Stanley Cup 2019: St Louis Blues start as underdogs against Boston Bruins in finals despite stunning mid-season turnaround

The St Louis Blues are enjoying a storybook turnaround, going from the worst team at the start of the season to facing Boston in their first Stanley Cup final since losing to the same Bruins in 1970.

Agence France-Presse May 27, 2019 20:09:33 IST
Stanley Cup 2019: St Louis Blues start as underdogs against Boston Bruins in finals despite stunning mid-season turnaround
  • The St Louis Blues are enjoying a storybook turnaround and will be facing Boston in their first Stanley Cup final since losing to the same Bruins in 1970.

  • St Louis won three straight games to eliminate the San Jose Sharks and reach the final which begins with game one on Monday night in Boston.

  • Should they win, Boston will be the first city in 83 years to simultaneously hold the championships of Major League Baseball, the NFL and the NHL.

Los Angeles: The St Louis Blues are enjoying a storybook turnaround, going from the worst team at the start of the season to facing Boston in their first Stanley Cup final since losing to the same Bruins in 1970.

It has been 49 years since the Blues were swept by Boston in a series that culminated with Bobby Orr's iconic overtime game-winning goal.

Stanley Cup 2019 St Louis Blues start as underdogs against Boston Bruins in finals despite stunning midseason turnaround

St Louis Blues beat the San Jose Sharks in the Western Conference Final. Jeff Curry/USA Today Sports

St Louis won three straight games to eliminate the San Jose Sharks and reach the final which begins with game one on Monday night in Boston.

They ousted a weary and banged up Sharks' team with a 5-1 victory in game six of the NHL's Western Conference final, part of an improbable run from last in the league on 3 January to the championship series.

The reversal came after Craig Berube replaced Mike Yeo as head coach in November and goaltender Jordan Binnington took over the starting role in January.

St Louis finished the regular season on a 28-8-5 run and carried that momentum through the Western Conference playoffs.

"We were trying to get on the right track," Berube said. "Once we got going in January and February, I knew we had a good hockey team. Once you get into the playoffs anything can happen, and it did.'"

Said Blues general manager Doug Armstrong, "They turned it around and just haven’t stopped going."

The Blues were 300-1 long shots to win the Stanley Cup early in the season and despite their turnaround, they still enter the finals as underdogs against the Bruins.

The Bruins will have had a 10-day break after sweeping Carolina in four straight in the Eastern Conference final.

"It's the Stanley Cup final, game one," said Bruins defenceman Charlie McAvoy. "Just the emotion and the excitement in the city and the feeling in the building is going to be contagious."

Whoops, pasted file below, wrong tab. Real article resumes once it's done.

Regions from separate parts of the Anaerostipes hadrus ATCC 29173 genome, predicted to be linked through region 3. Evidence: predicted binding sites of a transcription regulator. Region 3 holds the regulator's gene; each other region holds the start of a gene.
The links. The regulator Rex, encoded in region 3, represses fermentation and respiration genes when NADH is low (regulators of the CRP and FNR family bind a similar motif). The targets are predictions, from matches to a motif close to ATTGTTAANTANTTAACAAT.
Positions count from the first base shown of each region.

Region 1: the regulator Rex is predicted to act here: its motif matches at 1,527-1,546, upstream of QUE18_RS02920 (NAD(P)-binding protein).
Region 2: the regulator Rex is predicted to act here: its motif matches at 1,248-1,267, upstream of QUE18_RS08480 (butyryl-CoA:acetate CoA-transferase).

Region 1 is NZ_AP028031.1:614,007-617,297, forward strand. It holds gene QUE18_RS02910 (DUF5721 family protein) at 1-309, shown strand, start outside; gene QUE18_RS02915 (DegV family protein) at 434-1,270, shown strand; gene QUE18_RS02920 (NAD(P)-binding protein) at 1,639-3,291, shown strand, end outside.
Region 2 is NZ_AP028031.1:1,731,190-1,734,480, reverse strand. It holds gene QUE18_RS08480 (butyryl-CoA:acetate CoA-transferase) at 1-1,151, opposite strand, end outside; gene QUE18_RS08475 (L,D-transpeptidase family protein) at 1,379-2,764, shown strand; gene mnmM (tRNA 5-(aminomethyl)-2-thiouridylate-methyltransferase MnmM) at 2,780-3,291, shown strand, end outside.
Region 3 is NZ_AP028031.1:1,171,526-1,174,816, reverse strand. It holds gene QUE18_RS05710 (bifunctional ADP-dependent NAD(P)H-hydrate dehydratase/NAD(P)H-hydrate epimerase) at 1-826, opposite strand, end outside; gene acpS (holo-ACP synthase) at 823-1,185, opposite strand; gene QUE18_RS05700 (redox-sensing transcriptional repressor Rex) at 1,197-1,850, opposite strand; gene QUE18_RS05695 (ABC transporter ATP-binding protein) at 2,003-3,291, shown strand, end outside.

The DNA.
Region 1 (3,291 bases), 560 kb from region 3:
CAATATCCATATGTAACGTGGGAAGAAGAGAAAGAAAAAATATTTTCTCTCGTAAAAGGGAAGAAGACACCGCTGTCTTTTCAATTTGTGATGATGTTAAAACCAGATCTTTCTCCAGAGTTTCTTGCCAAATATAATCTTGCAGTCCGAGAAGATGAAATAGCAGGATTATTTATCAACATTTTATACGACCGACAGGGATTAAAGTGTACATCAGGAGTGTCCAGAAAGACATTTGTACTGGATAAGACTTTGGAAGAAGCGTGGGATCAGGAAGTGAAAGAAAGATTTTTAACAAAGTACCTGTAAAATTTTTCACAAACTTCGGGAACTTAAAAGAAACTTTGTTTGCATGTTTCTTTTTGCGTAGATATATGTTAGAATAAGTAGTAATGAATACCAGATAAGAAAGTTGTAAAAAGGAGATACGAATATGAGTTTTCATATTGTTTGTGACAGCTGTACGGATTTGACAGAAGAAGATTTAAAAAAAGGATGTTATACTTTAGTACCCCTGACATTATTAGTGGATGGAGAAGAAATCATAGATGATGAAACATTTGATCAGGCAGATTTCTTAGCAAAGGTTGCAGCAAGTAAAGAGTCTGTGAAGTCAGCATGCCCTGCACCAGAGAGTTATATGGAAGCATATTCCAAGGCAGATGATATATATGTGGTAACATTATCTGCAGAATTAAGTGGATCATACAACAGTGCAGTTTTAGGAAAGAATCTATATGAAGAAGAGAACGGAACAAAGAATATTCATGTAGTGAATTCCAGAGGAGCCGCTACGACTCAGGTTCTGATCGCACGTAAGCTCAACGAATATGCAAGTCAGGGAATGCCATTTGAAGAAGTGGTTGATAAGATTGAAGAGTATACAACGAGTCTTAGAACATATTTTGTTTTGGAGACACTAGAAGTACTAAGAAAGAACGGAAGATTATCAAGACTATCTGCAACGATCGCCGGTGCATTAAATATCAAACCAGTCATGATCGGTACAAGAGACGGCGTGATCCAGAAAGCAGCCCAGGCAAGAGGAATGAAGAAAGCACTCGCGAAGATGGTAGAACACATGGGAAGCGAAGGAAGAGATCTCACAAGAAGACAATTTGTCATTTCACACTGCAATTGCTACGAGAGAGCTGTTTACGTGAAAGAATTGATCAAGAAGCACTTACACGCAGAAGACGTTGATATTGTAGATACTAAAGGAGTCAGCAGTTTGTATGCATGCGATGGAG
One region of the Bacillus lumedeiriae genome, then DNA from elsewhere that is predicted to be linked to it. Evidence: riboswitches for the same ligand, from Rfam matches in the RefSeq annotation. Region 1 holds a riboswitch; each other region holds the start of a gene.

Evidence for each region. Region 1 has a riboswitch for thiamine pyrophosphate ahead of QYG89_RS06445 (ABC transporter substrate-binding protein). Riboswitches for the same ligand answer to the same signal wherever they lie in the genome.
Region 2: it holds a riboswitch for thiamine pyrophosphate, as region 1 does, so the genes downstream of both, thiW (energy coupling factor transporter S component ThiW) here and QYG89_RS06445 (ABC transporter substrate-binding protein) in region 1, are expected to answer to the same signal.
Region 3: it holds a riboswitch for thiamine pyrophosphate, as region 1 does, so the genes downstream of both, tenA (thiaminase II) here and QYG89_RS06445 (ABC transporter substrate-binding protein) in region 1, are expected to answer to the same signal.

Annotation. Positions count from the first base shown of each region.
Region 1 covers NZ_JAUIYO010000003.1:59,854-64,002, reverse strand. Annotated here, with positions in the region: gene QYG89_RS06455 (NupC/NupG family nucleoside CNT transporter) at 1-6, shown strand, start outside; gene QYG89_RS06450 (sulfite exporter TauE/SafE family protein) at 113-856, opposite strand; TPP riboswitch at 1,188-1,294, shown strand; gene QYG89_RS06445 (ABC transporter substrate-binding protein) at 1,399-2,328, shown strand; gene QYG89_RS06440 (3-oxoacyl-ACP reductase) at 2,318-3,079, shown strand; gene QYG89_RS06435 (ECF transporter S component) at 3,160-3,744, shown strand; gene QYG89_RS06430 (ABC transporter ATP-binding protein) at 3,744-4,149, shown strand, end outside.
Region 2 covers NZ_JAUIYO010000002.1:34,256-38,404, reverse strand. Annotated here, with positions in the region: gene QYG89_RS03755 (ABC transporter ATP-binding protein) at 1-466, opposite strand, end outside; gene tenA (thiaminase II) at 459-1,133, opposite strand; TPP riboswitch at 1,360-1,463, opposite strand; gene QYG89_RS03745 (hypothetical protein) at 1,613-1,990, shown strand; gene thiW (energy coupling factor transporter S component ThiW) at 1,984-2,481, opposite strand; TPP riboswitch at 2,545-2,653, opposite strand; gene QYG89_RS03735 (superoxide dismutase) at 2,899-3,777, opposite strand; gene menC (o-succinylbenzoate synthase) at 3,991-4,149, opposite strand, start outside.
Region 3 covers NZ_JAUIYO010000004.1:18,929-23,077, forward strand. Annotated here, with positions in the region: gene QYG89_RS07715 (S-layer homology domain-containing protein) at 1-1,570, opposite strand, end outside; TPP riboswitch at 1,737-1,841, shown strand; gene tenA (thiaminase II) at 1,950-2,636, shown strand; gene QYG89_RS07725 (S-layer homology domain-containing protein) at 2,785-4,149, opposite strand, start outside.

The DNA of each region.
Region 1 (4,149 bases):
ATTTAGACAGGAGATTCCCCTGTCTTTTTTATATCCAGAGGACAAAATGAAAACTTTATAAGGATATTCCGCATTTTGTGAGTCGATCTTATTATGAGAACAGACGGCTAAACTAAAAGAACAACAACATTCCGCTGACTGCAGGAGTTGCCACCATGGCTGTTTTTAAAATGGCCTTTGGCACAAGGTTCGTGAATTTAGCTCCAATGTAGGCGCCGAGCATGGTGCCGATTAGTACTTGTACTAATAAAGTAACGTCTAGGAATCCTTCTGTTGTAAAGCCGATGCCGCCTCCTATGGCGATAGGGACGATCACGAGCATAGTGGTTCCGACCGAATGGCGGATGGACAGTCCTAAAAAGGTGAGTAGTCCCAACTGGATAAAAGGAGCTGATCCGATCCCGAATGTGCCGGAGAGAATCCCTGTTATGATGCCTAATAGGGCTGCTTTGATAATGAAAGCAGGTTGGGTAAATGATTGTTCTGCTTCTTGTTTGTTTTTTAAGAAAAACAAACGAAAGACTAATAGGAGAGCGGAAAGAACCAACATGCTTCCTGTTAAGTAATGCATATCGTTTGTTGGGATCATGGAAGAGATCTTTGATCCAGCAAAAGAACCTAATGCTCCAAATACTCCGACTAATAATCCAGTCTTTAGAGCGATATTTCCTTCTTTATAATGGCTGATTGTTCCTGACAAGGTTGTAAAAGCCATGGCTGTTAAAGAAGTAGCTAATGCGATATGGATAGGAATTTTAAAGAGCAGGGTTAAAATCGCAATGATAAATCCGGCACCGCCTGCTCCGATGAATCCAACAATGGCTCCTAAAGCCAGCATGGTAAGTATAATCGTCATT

Heavy hitters

Sharks coach Peter DeBoer said it will be a hard-hitting, physical, grinding series.

"The two hardest, heaviest teams are in the final," DeBoer said. "Everyone talks about skill and all the small players, and there is room for that, but I don't think it's an accident.

"They're (Blues) heavy, hard and organized. There wasn't any room out there for our guys."

The Bruins are in the final for the third time in the past 10 years and the 20th time in their franchise history.

Should they win, Boston will be the first city in 83 years to simultaneously hold the championships of Major League Baseball, the NFL and the NHL.

A statue outside the Boston Garden pays tribute to Orr's high-flying goal and while they don't have a defenceman of Orr's stature in their lineup they are expected to get back captain Zdeno Chara for game one.

Boston are led at forward by veteran Patrice Bergeron who helped lead the Bruins to a Stanley Cup title in 2011. The two-time all-star Bergeron has a strong all around game and has eight goals and 13 points in 17 playoff games.

For the Blues, forward Brayden Schenn is looking to play a bigger offensive role in the final. Schenn is one of the best two-way players in the league. He was in a playoff scoring slump up until he finally potted a goal in the series-clinching game six against the Sharks.

In order for Schenn to continue to capitalize on scoring chances, he is going to have to make that extra move around the net instead of just hammering away at the puck.

"I'm a guy that gets put in offensive situations, whether it's power play or playing with the top players on this team," Schenn said. "I did it throughout the regular season but playoffs, it's tough."

Unheralded forward Jaden Schwartz has helped make up for Schenn's offensive struggles by scoring 12 goals in the playoffs so far, one more than he scored all regular season.

One of the more interesting finals matchups is the goaltending battle between Boston's red-hot netminder Tuukka Rask and the Blues' Binnington.

Finland's Rask gives the Bruins the decided edge, leading all goalies in the playoffs with a 1.84 goals against average.

The Bruins know Canada's Binnington better than any other team in the league as he spent last season on loan with their Providence farm team in the AHL after refusing the Blues request to go down to the lower division ECHL farm league.

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